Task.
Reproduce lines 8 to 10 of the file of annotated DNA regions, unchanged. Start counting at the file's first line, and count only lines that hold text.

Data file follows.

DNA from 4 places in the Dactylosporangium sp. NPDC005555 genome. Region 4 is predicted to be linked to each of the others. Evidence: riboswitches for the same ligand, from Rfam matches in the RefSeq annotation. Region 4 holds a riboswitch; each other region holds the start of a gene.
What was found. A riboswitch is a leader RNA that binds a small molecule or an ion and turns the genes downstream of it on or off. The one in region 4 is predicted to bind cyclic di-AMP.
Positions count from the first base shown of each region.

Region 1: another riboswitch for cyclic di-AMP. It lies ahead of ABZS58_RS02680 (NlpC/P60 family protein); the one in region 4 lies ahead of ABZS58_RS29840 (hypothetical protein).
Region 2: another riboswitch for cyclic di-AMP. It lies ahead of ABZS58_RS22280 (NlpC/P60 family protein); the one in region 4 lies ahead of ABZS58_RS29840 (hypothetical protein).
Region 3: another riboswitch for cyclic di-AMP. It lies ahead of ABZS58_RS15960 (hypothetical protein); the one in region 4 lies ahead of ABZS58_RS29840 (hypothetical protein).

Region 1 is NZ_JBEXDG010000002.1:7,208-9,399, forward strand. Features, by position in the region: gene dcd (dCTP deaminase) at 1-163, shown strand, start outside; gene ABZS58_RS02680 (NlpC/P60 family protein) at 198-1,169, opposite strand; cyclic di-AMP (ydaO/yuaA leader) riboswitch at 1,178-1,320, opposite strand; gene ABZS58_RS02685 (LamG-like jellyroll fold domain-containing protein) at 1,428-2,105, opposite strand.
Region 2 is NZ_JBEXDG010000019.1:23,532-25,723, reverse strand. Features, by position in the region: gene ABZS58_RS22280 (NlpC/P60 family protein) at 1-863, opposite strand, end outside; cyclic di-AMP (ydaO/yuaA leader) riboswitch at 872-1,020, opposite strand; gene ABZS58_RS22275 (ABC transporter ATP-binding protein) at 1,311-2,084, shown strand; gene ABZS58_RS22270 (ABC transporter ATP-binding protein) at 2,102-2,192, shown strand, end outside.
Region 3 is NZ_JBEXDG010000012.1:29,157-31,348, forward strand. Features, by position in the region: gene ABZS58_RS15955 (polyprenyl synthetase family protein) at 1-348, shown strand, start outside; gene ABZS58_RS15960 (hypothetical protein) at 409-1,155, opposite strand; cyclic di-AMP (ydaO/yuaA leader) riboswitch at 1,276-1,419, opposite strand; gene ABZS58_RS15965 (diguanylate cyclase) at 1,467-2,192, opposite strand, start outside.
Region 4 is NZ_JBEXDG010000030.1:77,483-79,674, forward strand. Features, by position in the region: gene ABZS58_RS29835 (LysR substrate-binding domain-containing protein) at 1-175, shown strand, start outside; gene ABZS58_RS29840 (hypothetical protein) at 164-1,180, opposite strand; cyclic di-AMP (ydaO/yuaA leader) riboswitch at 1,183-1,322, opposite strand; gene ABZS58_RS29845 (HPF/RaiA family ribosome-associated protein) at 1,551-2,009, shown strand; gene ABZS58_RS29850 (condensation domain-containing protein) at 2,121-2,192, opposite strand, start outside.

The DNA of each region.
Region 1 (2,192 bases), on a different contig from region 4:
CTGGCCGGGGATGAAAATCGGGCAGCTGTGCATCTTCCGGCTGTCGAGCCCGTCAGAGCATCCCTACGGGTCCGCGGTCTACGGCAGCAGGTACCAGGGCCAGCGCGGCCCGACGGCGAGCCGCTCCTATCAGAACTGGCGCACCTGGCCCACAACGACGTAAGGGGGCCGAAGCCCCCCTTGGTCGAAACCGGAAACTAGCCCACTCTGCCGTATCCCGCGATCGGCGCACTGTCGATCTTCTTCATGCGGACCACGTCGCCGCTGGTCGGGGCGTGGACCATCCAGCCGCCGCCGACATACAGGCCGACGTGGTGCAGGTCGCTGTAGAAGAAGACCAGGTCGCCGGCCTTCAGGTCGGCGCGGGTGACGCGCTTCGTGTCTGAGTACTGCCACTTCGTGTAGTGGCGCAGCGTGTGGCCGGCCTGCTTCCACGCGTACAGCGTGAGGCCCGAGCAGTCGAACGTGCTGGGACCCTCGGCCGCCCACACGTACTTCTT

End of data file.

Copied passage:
Region 2 is NZ_JBEXDG010000019.1:23,532-25,723, reverse strand. Features, by position in the region: gene ABZS58_RS22280 (NlpC/P60 family protein) at 1-863, opposite strand, end outside; cyclic di-AMP (ydaO/yuaA leader) riboswitch at 872-1,020, opposite strand; gene ABZS58_RS22275 (ABC transporter ATP-binding protein) at 1,311-2,084, shown strand; gene ABZS58_RS22270 (ABC transporter ATP-binding protein) at 2,102-2,192, shown strand, end outside.
Region 3 is NZ_JBEXDG010000012.1:29,157-31,348, forward strand. Features, by position in the region: gene ABZS58_RS15955 (polyprenyl synthetase family protein) at 1-348, shown strand, start outside; gene ABZS58_RS15960 (hypothetical protein) at 409-1,155, opposite strand; cyclic di-AMP (ydaO/yuaA leader) riboswitch at 1,276-1,419, opposite strand; gene ABZS58_RS15965 (diguanylate cyclase) at 1,467-2,192, opposite strand, start outside.
Region 4 is NZ_JBEXDG010000030.1:77,483-79,674, forward strand. Features, by position in the region: gene ABZS58_RS29835 (LysR substrate-binding domain-containing protein) at 1-175, shown strand, start outside; gene ABZS58_RS29840 (hypothetical protein) at 164-1,180, opposite strand; cyclic di-AMP (ydaO/yuaA leader) riboswitch at 1,183-1,322, opposite strand; gene ABZS58_RS29845 (HPF/RaiA family ribosome-associated protein) at 1,551-2,009, shown strand; gene ABZS58_RS29850 (condensation domain-containing protein) at 2,121-2,192, opposite strand, start outside.